Eastside communities are working together to try to combat disruptions from large groups of youth that have marred recent community events like the and the Shaker Heights fireworks.
The Cleveland Heights Police Department has taken precautions for the next large outdoor event, the , by adding extra officers. And nearby departments are just a phone call away if the city needs help, said Cleveland Heights Police Chief Jeffrey Robertson.
It is believed that large numbers of youth from all over the Cleveland area are using Twitter and other social media to organize meet-ups at the same place and time. Some of these “flash mobs,” (which historically haven't always had a negative connotation; the AT&T commercial is a perfect example) have resulted in confrontations with police, and caused city officials to rethink their procedures and laws.
Police chiefs from Cleveland Heights and Shaker Heights said they are meeting with chiefs from South Euclid, Beachwood, University Heights and Lyndhurst, just to name a few, to discuss what can be done about this phenomenon and other issues.
"We’re seeing what we have in common and seeing what we can do for each other in regards to these flash crowds that are happening," Robertson said.
And Cleveland Heights police are monitoring social media sites, said Mayor Ed Kelley.
At Monday’s Shaker Heights fireworks show, thousands of kids were there from all over, said Shaker Heights Police Chief D. Scott Lee. A few fights broke out, and two teens were arrested. Kids also appeared to be threatening to throw rocks at police, he said.
Shaker Heights called in extra officers, including a handful from Cleveland Heights, to help disperse the crowd, Lee said. Though there were no injuries during the show and some attendees were not aware of the problems, a mother called and said her son’s jaw was broken in one of the large fights on nearby side streets after the event.
This story probably sounds familiar to Cleveland Heights residents who were there after the Coventry Street Arts Fair ended June 26, when fights broke out, teens refused to leave and destroyed landscaping in the area, and police made 16 arrests. And just like at the Shaker fireworks, .
“In light of what happened in Cleveland Heights, we were prepared,” Lee said. “The majority of kids show up just to have a good time and meet with their friends, and unfortunately what happens when communities cut back on resources like fireworks, there are little opportunities to attend fireworks. So we get kids from all over the place. There is a lot of rivalry … we have to be prepared for that volatility.”
The two arrested were from Euclid and Cleveland, Lee said. And only two out of 16 arrested in Coventry were from Cleveland Heights.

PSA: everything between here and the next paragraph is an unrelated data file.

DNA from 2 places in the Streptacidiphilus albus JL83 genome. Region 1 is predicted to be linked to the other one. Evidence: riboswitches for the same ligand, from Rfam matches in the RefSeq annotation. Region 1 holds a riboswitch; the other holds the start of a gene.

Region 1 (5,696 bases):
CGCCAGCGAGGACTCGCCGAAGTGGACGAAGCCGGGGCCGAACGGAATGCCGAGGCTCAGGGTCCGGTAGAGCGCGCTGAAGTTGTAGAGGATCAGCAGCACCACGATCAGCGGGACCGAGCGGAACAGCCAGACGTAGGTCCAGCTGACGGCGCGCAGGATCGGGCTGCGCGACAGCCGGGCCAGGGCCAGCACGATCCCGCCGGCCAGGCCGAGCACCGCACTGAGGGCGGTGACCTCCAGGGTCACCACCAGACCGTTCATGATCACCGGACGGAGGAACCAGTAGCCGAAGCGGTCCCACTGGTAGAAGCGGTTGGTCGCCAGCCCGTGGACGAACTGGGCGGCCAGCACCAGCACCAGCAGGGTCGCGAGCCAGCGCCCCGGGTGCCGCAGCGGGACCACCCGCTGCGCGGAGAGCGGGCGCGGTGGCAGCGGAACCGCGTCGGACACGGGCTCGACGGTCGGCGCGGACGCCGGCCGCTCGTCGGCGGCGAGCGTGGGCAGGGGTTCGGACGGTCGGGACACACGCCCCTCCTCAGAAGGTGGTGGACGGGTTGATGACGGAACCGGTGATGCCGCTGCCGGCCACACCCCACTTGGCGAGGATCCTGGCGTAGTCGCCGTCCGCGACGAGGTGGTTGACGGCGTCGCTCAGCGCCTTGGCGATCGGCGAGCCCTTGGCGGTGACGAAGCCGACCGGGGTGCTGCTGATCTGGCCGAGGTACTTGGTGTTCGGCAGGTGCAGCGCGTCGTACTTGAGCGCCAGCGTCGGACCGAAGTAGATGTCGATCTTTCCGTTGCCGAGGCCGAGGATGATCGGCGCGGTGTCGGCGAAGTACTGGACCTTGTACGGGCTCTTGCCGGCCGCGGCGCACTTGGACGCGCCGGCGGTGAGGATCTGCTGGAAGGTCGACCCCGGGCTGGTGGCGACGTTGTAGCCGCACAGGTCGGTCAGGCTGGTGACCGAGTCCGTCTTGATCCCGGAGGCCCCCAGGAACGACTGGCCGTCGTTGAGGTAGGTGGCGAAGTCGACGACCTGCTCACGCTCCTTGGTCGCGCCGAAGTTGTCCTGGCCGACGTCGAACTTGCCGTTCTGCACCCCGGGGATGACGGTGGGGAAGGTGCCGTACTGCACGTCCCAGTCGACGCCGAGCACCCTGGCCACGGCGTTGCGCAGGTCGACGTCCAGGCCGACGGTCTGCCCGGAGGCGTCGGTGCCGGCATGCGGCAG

“Ninety percent of these kids are not our kids,” Kelley said.
Coventry merchants will meet and decide if they want to continue or , planned for July 24. If they do want to have the event, the city must grant them permission, he said.
In addition to monitoring social media and calling in extra officers when needed, Cleveland Heights and implemented a for minors in the Coventry and Cedar Lee business districts. There are , passed at Tuesday’s council meeting — kids can still go to the library, concerts and to work. Basically, they have to have a purpose for being in the business districts and carry letters in some circumstances.
Since the law was enacted June 29, just days after the Coventry fair, no one has been arrested for curfew violations in those designated areas, Robertson said.
“I’ve told the guys on the police department that we’re in information dissemination mode,” Robertson said. “We’re getting the word out to the parents, to the juveniles, that this is what’s going on, this is the law that’s in place right now. A lot of people have a lot of questions about the ordinance.”
Kelley said the city is mailing letters from council first class likely by next Thursday to residents and merchants and a copy of the ordinance to explain the new law. Religious organizations, officials in other cities and the county will also receive the information.
"We’re not just sitting there giving tickets," Kelley said, adding that it is rare for council to send out letters. The fine is $50. "We’re educating people and warning people about what the curfew laws are.”
The city will also install about 20 cameras in Coventry in the next few weeks, Robertson said, a project that has been in the works for awhile. They will cost about $50,000 and help police monitor the area, much like the cameras in the Cedar Lee district.
Other cities are also working to prevent crime caused by large groups of mostly teens.
Cleveland police got word that there may be a flash mob in Shaker Square last weekend, and sent extra patrols just in case.
“(They) had the area covered very well, and we didn’t see any activity,” said Kristin Cala, senior director of commercial property management for the Coral Company, which owns much of the area.
Cleveland Heights City Council members also emphasized that this is happening in other cities in Northeast Ohio and across the country.
“I know the chiefs are looking at this not just as a city-by-city type of thing, but a regional thing,” Kelley said. And it's not the first time this has happened — teens stormed the movie theater and Wal-Mart in Severance Town Center in the winter of 2010 and last year's Coventry Street Arts Fair.
Lee said he and other police chiefs will continue to meet regularly and keep the lines of communication open.
“We share information and share common borders, and because we do, we share common problems,” he said. “And by sharing information and working together, we can provide a higher level of service and a more efficient level of service to the communities.”